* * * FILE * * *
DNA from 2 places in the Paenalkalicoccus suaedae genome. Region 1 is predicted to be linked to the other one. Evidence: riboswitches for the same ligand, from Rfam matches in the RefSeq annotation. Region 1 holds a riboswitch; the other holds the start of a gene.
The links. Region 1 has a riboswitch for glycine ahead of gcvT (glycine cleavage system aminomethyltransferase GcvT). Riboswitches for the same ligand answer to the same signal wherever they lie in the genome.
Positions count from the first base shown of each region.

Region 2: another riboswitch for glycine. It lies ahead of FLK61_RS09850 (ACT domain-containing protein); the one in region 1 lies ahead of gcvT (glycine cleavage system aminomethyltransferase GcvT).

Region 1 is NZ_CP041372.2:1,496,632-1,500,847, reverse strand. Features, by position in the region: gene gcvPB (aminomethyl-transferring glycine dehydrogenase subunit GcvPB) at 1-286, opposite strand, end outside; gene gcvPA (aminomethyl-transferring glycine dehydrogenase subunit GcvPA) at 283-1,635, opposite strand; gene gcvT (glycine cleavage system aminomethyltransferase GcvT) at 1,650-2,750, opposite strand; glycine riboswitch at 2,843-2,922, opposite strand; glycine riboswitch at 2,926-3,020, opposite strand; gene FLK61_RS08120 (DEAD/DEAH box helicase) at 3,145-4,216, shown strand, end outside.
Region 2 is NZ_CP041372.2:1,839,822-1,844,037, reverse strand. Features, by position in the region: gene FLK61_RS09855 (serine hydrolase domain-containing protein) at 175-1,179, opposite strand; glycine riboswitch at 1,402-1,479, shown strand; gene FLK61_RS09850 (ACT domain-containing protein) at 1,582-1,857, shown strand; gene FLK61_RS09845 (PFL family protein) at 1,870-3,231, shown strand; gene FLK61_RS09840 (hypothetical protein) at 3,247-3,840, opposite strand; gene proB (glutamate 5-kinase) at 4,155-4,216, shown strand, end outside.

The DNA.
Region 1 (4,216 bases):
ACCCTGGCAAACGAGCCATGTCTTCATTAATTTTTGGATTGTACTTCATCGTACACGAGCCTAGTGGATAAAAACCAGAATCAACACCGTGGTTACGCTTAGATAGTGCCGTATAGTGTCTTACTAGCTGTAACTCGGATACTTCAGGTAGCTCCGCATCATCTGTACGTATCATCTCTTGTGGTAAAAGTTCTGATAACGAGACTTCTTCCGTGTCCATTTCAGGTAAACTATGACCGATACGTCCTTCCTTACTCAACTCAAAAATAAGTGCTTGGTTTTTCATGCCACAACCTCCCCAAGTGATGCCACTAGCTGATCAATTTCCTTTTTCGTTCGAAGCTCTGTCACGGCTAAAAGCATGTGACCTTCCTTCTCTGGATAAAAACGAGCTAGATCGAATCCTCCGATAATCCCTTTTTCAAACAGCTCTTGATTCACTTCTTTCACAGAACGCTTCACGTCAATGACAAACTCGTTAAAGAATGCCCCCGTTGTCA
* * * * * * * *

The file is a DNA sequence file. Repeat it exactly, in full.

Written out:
DNA from 2 places in the Paenalkalicoccus suaedae genome. Region 1 is predicted to be linked to the other one. Evidence: riboswitches for the same ligand, from Rfam matches in the RefSeq annotation. Region 1 holds a riboswitch; the other holds the start of a gene.
The links. Region 1 has a riboswitch for glycine ahead of gcvT (glycine cleavage system aminomethyltransferase GcvT). Riboswitches for the same ligand answer to the same signal wherever they lie in the genome.
Positions count from the first base shown of each region.

Region 2: another riboswitch for glycine. It lies ahead of FLK61_RS09850 (ACT domain-containing protein); the one in region 1 lies ahead of gcvT (glycine cleavage system aminomethyltransferase GcvT).

Region 1 is NZ_CP041372.2:1,496,632-1,500,847, reverse strand. Features, by position in the region: gene gcvPB (aminomethyl-transferring glycine dehydrogenase subunit GcvPB) at 1-286, opposite strand, end outside; gene gcvPA (aminomethyl-transferring glycine dehydrogenase subunit GcvPA) at 283-1,635, opposite strand; gene gcvT (glycine cleavage system aminomethyltransferase GcvT) at 1,650-2,750, opposite strand; glycine riboswitch at 2,843-2,922, opposite strand; glycine riboswitch at 2,926-3,020, opposite strand; gene FLK61_RS08120 (DEAD/DEAH box helicase) at 3,145-4,216, shown strand, end outside.
Region 2 is NZ_CP041372.2:1,839,822-1,844,037, reverse strand. Features, by position in the region: gene FLK61_RS09855 (serine hydrolase domain-containing protein) at 175-1,179, opposite strand; glycine riboswitch at 1,402-1,479, shown strand; gene FLK61_RS09850 (ACT domain-containing protein) at 1,582-1,857, shown strand; gene FLK61_RS09845 (PFL family protein) at 1,870-3,231, shown strand; gene FLK61_RS09840 (hypothetical protein) at 3,247-3,840, opposite strand; gene proB (glutamate 5-kinase) at 4,155-4,216, shown strand, end outside.

The DNA.
Region 1 (4,216 bases):
ACCCTGGCAAACGAGCCATGTCTTCATTAATTTTTGGATTGTACTTCATCGTACACGAGCCTAGTGGATAAAAACCAGAATCAACACCGTGGTTACGCTTAGATAGTGCCGTATAGTGTCTTACTAGCTGTAACTCGGATACTTCAGGTAGCTCCGCATCATCTGTACGTATCATCTCTTGTGGTAAAAGTTCTGATAACGAGACTTCTTCCGTGTCCATTTCAGGTAAACTATGACCGATACGTCCTTCCTTACTCAACTCAAAAATAAGTGCTTGGTTTTTCATGCCACAACCTCCCCAAGTGATGCCACTAGCTGATCAATTTCCTTTTTCGTTCGAAGCTCTGTCACGGCTAAAAGCATGTGACCTTCCTTCTCTGGATAAAAACGAGCTAGATCGAATCCTCCGATAATCCCTTTTTCAAACAGCTCTTGATTCACTTCTTTCACAGAACGCTTCACGTCAATGACAAACTCGTTAAAGAATGCCCCCGTTGTCA